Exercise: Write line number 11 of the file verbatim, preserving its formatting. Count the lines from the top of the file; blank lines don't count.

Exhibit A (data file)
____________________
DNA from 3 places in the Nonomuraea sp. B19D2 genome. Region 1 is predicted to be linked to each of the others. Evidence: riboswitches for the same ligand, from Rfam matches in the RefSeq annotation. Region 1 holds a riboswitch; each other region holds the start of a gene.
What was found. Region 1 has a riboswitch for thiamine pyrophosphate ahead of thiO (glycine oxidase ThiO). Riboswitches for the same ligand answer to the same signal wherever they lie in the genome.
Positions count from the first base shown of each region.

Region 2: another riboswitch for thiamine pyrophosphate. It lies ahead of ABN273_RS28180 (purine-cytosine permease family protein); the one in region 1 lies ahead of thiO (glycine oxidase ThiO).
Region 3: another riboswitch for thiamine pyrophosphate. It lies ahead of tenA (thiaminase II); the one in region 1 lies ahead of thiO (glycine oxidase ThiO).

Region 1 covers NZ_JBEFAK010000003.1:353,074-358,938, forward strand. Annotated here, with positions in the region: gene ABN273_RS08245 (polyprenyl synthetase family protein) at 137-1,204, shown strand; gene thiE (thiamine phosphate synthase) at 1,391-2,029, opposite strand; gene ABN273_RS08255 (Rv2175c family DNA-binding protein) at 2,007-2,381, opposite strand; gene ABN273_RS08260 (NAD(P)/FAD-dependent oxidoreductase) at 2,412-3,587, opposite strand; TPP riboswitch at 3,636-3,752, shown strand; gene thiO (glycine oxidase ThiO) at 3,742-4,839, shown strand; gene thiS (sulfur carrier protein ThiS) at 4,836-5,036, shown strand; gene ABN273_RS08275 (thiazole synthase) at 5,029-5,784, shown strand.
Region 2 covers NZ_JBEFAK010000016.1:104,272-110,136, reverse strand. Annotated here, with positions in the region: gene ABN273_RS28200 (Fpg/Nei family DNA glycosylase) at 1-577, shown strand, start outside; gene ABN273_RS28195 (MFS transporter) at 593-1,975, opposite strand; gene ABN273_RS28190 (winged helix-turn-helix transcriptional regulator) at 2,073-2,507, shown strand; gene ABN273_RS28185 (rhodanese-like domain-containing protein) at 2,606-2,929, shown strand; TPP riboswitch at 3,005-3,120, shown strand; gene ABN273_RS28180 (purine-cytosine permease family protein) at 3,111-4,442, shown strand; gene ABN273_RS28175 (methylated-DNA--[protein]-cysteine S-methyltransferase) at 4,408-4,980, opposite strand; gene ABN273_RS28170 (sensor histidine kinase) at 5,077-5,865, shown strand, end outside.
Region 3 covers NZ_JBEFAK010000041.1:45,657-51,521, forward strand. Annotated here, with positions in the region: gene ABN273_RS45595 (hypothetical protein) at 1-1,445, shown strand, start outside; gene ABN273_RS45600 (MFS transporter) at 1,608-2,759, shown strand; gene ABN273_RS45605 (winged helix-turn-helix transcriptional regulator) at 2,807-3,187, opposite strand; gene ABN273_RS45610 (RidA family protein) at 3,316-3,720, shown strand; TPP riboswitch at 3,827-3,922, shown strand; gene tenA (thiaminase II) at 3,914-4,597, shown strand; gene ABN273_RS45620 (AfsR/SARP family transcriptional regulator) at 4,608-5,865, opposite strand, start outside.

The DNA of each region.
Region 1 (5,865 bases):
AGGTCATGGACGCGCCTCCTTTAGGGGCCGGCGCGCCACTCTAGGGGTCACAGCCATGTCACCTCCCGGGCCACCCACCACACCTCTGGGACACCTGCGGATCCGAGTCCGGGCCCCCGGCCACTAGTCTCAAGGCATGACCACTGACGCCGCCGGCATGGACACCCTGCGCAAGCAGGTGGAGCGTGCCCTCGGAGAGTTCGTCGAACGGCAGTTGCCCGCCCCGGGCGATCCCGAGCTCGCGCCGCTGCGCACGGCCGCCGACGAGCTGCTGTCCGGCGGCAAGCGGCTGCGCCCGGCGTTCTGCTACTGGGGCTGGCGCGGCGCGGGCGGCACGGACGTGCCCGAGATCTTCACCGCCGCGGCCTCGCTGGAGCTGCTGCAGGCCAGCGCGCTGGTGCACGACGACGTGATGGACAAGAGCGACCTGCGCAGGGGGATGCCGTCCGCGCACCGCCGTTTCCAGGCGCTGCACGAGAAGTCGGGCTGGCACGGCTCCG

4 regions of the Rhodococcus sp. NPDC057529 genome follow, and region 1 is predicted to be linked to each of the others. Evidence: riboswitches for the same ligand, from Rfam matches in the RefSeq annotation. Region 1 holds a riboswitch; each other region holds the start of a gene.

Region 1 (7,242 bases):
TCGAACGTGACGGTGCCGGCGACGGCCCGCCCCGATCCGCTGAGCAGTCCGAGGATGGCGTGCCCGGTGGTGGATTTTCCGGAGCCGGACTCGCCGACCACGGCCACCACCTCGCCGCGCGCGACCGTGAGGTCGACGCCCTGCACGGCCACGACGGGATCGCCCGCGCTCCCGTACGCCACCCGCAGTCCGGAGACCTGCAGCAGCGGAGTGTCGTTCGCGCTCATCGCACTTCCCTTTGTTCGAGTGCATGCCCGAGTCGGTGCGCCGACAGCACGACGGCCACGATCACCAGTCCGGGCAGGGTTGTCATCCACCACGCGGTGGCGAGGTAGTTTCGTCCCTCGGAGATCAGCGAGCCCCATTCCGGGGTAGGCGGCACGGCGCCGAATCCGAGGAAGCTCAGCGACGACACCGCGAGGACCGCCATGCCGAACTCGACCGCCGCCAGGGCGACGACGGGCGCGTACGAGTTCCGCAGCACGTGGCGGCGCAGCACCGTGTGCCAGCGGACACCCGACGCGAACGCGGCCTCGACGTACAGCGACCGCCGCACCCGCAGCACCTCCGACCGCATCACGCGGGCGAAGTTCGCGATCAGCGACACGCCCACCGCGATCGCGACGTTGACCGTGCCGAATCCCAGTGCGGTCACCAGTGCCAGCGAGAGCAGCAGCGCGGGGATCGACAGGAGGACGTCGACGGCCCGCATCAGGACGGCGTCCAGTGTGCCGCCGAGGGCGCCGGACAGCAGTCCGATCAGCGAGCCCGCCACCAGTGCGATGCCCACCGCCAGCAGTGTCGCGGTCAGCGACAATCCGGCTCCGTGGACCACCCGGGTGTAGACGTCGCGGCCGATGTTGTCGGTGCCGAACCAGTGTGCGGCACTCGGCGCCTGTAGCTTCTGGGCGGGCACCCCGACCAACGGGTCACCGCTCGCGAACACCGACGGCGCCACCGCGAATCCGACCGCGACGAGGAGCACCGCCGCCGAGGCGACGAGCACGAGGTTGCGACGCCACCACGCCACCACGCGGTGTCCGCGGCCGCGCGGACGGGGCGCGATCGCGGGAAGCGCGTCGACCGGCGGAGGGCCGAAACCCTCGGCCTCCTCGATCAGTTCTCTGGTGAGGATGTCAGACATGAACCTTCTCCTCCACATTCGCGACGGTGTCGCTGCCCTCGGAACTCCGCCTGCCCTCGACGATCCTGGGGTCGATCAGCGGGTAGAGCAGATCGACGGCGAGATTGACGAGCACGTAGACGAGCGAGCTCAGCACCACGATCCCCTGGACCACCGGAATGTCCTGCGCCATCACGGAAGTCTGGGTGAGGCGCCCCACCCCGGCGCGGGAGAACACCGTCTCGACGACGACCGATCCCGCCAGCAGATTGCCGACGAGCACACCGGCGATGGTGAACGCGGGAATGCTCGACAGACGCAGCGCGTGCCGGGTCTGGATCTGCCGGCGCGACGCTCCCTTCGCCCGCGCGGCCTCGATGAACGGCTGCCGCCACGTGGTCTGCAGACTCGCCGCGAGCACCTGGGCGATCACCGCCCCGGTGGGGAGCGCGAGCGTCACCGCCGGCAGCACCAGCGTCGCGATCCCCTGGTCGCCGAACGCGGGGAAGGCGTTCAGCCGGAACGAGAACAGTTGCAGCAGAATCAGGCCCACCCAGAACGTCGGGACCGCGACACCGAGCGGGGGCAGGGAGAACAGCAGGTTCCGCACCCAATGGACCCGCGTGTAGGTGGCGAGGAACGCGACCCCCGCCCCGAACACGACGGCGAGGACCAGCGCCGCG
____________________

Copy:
AGGTCATGGACGCGCCTCCTTTAGGGGCCGGCGCGCCACTCTAGGGGTCACAGCCATGTCACCTCCCGGGCCACCCACCACACCTCTGGGACACCTGCGGATCCGAGTCCGGGCCCCCGGCCACTAGTCTCAAGGCATGACCACTGACGCCGCCGGCATGGACACCCTGCGCAAGCAGGTGGAGCGTGCCCTCGGAGAGTTCGTCGAACGGCAGTTGCCCGCCCCGGGCGATCCCGAGCTCGCGCCGCTGCGCACGGCCGCCGACGAGCTGCTGTCCGGCGGCAAGCGGCTGCGCCCGGCGTTCTGCTACTGGGGCTGGCGCGGCGCGGGCGGCACGGACGTGCCCGAGATCTTCACCGCCGCGGCCTCGCTGGAGCTGCTGCAGGCCAGCGCGCTGGTGCACGACGACGTGATGGACAAGAGCGACCTGCGCAGGGGGATGCCGTCCGCGCACCGCCGTTTCCAGGCGCTGCACGAGAAGTCGGGCTGGCACGGCTCCG